From what the couple saw in a post-Katrina Alabama and Louisiana, was born the idea of helping not only medical professionals but also the average person administer basic medical aid. Joe and Amy co-authored a book: The Survival Medicine Handbook: A Guide for When Help is Not on the Way .” Joe explained that in the wake of a disaster, “The average person may be the highest medical asset left in your family.” He wanted to make sure that person had at least a fighting chance to save a life.

The couple self-published on Amazon.com and expected to sell a few copies here and there. Four years in and the book has sold hundreds of thousands of copies. It currently sits at No. 5 in Disaster Relief books, No. 6 in the Survival Skills category, and No. 13 in Safety and First Aid.

“We kind of fell into it by accident,” Amy told News 6.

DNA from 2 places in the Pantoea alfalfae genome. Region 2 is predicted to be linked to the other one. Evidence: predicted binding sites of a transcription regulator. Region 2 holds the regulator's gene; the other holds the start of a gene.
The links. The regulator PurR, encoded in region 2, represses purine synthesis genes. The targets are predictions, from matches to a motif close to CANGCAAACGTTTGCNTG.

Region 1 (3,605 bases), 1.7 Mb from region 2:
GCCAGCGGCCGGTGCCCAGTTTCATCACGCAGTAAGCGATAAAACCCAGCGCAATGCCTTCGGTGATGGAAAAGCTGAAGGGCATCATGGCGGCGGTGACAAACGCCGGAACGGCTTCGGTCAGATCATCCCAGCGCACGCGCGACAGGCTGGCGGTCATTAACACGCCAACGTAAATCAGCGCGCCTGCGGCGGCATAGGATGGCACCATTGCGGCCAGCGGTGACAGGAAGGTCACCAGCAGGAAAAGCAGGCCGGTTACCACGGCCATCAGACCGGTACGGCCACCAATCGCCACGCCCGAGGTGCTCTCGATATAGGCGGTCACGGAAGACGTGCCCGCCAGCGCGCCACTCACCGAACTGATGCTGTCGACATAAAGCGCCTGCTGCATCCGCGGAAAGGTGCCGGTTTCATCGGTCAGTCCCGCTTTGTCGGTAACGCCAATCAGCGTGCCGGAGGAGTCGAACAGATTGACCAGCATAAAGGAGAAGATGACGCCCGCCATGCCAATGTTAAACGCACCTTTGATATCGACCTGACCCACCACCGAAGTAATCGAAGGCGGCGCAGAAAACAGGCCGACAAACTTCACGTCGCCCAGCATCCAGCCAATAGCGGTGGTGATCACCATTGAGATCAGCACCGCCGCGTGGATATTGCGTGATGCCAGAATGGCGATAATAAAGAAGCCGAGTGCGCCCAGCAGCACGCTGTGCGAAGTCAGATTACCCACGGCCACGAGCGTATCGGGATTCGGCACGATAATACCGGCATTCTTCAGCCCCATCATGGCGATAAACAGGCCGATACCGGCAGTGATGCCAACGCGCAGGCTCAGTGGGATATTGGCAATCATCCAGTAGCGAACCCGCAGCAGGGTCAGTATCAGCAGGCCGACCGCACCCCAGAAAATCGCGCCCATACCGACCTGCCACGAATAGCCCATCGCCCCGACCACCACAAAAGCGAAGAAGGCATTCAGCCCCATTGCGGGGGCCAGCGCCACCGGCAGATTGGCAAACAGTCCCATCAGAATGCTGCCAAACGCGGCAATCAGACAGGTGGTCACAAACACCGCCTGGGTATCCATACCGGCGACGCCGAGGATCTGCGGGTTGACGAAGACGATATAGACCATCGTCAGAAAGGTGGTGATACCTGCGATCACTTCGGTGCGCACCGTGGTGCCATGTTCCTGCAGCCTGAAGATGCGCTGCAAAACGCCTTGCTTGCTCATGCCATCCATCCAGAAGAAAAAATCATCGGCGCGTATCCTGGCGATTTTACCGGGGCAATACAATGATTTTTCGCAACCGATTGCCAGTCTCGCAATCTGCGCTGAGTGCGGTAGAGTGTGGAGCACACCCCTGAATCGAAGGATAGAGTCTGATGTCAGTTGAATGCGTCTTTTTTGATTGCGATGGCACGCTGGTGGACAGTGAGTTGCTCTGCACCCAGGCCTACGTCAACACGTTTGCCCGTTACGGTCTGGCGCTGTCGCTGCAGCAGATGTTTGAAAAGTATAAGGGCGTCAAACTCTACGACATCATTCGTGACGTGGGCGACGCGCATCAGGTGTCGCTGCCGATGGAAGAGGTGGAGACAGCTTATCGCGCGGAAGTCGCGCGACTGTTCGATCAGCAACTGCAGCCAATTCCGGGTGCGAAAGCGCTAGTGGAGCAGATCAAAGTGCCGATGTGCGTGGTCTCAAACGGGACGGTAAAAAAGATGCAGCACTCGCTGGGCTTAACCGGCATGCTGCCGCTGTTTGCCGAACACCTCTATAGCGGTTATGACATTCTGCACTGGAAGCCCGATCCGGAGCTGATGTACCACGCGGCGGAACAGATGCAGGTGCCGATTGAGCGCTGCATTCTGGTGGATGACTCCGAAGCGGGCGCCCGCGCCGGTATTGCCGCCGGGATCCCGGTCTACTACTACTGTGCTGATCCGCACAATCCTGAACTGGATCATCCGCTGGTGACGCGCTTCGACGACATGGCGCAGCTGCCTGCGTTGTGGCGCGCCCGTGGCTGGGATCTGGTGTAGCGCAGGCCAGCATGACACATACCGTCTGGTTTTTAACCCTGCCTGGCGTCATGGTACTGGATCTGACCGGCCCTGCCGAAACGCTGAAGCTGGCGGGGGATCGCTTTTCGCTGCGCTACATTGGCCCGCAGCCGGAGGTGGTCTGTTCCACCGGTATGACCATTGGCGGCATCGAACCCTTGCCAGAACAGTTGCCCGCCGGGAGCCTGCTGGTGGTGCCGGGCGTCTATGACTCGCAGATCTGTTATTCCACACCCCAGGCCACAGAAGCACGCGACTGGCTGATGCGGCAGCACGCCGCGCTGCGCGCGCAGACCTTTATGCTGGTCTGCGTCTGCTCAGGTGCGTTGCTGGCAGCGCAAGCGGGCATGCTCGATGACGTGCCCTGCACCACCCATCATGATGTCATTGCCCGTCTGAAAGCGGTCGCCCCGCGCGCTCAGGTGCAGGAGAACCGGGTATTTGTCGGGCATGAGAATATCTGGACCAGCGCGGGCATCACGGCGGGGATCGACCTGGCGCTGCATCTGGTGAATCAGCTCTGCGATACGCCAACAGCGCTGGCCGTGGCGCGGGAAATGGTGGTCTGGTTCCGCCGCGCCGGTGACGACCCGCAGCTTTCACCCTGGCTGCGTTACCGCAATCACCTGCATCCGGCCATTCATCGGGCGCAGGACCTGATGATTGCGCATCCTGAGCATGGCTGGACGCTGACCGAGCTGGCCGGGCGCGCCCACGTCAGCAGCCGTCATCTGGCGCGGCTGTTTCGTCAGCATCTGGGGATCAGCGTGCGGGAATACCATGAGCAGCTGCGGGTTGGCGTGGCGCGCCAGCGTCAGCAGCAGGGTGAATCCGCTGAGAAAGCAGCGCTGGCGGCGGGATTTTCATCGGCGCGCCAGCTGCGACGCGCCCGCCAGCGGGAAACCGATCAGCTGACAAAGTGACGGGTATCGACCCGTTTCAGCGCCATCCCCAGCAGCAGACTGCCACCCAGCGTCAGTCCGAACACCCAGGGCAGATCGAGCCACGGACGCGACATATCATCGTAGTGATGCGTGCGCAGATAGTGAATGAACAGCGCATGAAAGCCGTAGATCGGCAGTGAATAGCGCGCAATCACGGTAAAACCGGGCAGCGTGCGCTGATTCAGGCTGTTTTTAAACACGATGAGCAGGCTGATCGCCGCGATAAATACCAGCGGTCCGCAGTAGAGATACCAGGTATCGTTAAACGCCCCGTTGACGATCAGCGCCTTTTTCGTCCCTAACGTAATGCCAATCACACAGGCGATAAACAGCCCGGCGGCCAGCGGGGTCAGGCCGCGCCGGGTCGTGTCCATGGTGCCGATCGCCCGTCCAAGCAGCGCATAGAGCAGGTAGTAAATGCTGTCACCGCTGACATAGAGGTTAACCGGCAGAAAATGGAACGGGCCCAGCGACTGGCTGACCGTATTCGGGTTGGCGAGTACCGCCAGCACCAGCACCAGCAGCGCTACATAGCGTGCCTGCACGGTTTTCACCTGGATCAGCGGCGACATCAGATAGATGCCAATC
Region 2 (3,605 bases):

As the book took off, Joe and Amy started hearing from people who were buying their book. The advice was great, but what about the physical tools (in this case medical supplies) needed to administer aid?

Which brings us back to the warehouse.

Four years after the couple embarked on their new post-retirement careers, they found themselves suddenly also in the business of re-packaging and selling the medical supplies stocked in their warehouse. A few times a week, Joe and Amy pack up custom prepared medical kits and ship them off to customers. They offer over a dozen different combinations and even encourage people to put together their own kits as each one on their website specifically lists what’s packed inside. Contents are basic and readily available at a drugstore or online.

Not Just About Medicine

Although medical preparedness is the foundation of Joe and Amy’s work, the couple also noticed that having just a guide and medical supplies on hand for an emergency wasn’t really enough to be fully prepared.

“A poll recently showed that only 12 percent of people are ready enough or consider themselves ready enough for whatever the next disaster might be,” Joe told News 6. Amy added: “If people think through scenarios you’re more likely to act and say OK , I thought about this and this is my plan.”